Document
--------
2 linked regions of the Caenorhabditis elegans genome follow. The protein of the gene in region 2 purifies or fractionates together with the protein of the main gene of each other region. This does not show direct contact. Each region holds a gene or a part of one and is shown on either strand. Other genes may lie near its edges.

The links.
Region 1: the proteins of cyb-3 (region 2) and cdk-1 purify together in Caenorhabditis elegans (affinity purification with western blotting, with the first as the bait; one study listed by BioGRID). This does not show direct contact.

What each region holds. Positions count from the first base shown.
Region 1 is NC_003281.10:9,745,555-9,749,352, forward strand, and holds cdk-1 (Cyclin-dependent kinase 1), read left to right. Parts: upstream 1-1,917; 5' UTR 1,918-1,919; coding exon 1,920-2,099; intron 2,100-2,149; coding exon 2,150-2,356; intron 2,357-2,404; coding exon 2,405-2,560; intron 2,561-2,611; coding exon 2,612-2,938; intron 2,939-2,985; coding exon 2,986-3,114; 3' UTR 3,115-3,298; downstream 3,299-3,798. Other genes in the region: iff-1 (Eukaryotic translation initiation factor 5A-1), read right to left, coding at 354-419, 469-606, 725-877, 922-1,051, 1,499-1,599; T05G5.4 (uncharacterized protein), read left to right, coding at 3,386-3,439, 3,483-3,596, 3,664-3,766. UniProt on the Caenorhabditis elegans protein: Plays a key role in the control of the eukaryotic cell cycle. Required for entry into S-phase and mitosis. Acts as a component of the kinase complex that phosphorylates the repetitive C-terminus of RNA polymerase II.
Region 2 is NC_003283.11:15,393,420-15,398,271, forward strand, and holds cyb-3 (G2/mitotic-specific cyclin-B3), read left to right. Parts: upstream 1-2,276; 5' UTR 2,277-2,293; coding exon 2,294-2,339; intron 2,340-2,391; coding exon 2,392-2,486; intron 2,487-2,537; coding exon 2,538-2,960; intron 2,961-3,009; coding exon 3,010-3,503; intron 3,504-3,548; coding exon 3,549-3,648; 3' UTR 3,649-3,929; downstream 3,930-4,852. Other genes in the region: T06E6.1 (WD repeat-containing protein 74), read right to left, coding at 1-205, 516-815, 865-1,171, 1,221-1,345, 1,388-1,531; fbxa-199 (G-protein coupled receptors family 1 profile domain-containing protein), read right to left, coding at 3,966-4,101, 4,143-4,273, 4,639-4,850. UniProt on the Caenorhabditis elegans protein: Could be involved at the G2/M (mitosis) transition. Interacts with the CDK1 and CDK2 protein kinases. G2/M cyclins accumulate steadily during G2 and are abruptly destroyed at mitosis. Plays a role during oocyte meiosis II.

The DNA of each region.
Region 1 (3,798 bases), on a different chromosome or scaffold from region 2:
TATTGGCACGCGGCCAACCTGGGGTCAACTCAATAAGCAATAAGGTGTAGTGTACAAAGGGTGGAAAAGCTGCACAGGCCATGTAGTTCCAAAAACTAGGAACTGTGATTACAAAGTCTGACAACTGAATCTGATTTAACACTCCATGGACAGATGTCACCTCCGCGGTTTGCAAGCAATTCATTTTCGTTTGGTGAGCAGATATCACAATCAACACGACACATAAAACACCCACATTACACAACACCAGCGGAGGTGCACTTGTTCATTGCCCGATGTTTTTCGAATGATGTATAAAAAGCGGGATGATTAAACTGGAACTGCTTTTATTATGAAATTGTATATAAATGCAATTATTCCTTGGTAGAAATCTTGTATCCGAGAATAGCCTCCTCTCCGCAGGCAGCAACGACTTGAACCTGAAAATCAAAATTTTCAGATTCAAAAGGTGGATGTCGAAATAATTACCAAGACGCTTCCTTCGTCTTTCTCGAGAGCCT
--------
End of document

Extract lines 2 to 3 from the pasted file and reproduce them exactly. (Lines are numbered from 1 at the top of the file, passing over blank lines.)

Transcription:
The links.
Region 1: the proteins of cyb-3 (region 2) and cdk-1 purify together in Caenorhabditis elegans (affinity purification with western blotting, with the first as the bait; one study listed by BioGRID). This does not show direct contact.